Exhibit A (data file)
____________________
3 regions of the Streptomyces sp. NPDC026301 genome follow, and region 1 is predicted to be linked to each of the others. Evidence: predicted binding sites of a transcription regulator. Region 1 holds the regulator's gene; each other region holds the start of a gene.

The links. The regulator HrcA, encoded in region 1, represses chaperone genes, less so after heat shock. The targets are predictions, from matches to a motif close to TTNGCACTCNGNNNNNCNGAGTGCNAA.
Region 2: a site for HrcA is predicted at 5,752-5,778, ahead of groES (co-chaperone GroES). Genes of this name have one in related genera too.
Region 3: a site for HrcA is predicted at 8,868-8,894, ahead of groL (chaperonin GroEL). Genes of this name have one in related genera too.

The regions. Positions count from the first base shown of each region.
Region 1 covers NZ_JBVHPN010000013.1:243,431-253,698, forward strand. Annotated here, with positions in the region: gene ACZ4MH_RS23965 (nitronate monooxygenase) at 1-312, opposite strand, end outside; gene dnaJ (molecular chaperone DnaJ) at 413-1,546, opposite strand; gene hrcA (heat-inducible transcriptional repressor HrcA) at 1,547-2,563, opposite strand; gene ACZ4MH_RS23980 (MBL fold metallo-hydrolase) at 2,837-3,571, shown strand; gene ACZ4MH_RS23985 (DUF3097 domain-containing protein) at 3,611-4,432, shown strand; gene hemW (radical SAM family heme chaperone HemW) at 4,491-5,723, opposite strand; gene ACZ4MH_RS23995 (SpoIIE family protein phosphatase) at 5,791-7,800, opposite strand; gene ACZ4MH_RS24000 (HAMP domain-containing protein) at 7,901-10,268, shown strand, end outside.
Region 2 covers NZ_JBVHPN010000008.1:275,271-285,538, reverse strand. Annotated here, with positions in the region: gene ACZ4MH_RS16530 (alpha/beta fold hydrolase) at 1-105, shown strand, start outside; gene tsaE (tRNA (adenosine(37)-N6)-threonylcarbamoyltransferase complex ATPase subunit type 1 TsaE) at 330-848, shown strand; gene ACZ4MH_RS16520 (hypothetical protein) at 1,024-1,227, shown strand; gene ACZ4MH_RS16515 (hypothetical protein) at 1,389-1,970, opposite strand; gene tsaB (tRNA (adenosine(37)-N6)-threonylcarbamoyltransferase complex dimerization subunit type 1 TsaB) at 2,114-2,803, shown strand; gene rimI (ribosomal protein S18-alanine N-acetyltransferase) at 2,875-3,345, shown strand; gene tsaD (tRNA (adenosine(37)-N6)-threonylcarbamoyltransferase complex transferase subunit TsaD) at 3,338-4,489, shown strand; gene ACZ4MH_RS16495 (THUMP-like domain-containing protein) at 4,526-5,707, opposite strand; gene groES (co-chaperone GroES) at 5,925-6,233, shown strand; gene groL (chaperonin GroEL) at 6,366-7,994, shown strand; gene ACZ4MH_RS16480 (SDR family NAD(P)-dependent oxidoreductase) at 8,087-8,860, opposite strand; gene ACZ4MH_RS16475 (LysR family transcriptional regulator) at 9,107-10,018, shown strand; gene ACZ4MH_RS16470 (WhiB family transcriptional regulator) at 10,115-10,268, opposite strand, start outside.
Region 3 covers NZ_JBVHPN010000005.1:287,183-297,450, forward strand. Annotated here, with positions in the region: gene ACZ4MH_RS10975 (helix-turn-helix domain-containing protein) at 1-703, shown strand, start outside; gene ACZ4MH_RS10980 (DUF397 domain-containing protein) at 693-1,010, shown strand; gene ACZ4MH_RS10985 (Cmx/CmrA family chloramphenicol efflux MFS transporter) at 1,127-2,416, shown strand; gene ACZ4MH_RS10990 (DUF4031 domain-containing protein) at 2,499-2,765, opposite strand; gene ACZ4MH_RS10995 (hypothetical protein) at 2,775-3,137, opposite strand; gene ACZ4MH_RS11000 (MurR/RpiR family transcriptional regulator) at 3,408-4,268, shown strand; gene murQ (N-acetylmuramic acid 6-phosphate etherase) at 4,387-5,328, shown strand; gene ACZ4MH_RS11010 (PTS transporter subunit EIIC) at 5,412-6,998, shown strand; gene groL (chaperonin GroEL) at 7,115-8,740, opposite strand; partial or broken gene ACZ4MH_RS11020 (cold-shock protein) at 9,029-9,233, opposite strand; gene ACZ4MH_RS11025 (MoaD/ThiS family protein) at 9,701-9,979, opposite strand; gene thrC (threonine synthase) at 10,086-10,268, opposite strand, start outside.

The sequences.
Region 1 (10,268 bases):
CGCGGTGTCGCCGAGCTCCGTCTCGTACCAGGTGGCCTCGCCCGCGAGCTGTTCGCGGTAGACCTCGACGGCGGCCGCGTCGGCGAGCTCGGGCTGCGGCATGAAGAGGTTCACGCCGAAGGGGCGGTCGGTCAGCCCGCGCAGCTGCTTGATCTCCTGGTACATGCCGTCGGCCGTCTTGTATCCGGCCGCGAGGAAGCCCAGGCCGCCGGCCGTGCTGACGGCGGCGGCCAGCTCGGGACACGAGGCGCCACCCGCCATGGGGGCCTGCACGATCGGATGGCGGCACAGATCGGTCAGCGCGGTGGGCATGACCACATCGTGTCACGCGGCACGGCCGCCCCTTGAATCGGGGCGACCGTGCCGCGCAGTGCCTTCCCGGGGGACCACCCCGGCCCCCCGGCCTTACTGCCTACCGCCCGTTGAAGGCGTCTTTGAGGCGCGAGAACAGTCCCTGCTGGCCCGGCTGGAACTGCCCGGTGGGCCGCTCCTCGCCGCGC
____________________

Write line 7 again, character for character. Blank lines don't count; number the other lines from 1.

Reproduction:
Region 2 covers NZ_JBVHPN010000008.1:275,271-285,538, reverse strand. Annotated here, with positions in the region: gene ACZ4MH_RS16530 (alpha/beta fold hydrolase) at 1-105, shown strand, start outside; gene tsaE (tRNA (adenosine(37)-N6)-threonylcarbamoyltransferase complex ATPase subunit type 1 TsaE) at 330-848, shown strand; gene ACZ4MH_RS16520 (hypothetical protein) at 1,024-1,227, shown strand; gene ACZ4MH_RS16515 (hypothetical protein) at 1,389-1,970, opposite strand; gene tsaB (tRNA (adenosine(37)-N6)-threonylcarbamoyltransferase complex dimerization subunit type 1 TsaB) at 2,114-2,803, shown strand; gene rimI (ribosomal protein S18-alanine N-acetyltransferase) at 2,875-3,345, shown strand; gene tsaD (tRNA (adenosine(37)-N6)-threonylcarbamoyltransferase complex transferase subunit TsaD) at 3,338-4,489, shown strand; gene ACZ4MH_RS16495 (THUMP-like domain-containing protein) at 4,526-5,707, opposite strand; gene groES (co-chaperone GroES) at 5,925-6,233, shown strand; gene groL (chaperonin GroEL) at 6,366-7,994, shown strand; gene ACZ4MH_RS16480 (SDR family NAD(P)-dependent oxidoreductase) at 8,087-8,860, opposite strand; gene ACZ4MH_RS16475 (LysR family transcriptional regulator) at 9,107-10,018, shown strand; gene ACZ4MH_RS16470 (WhiB family transcriptional regulator) at 10,115-10,268, opposite strand, start outside.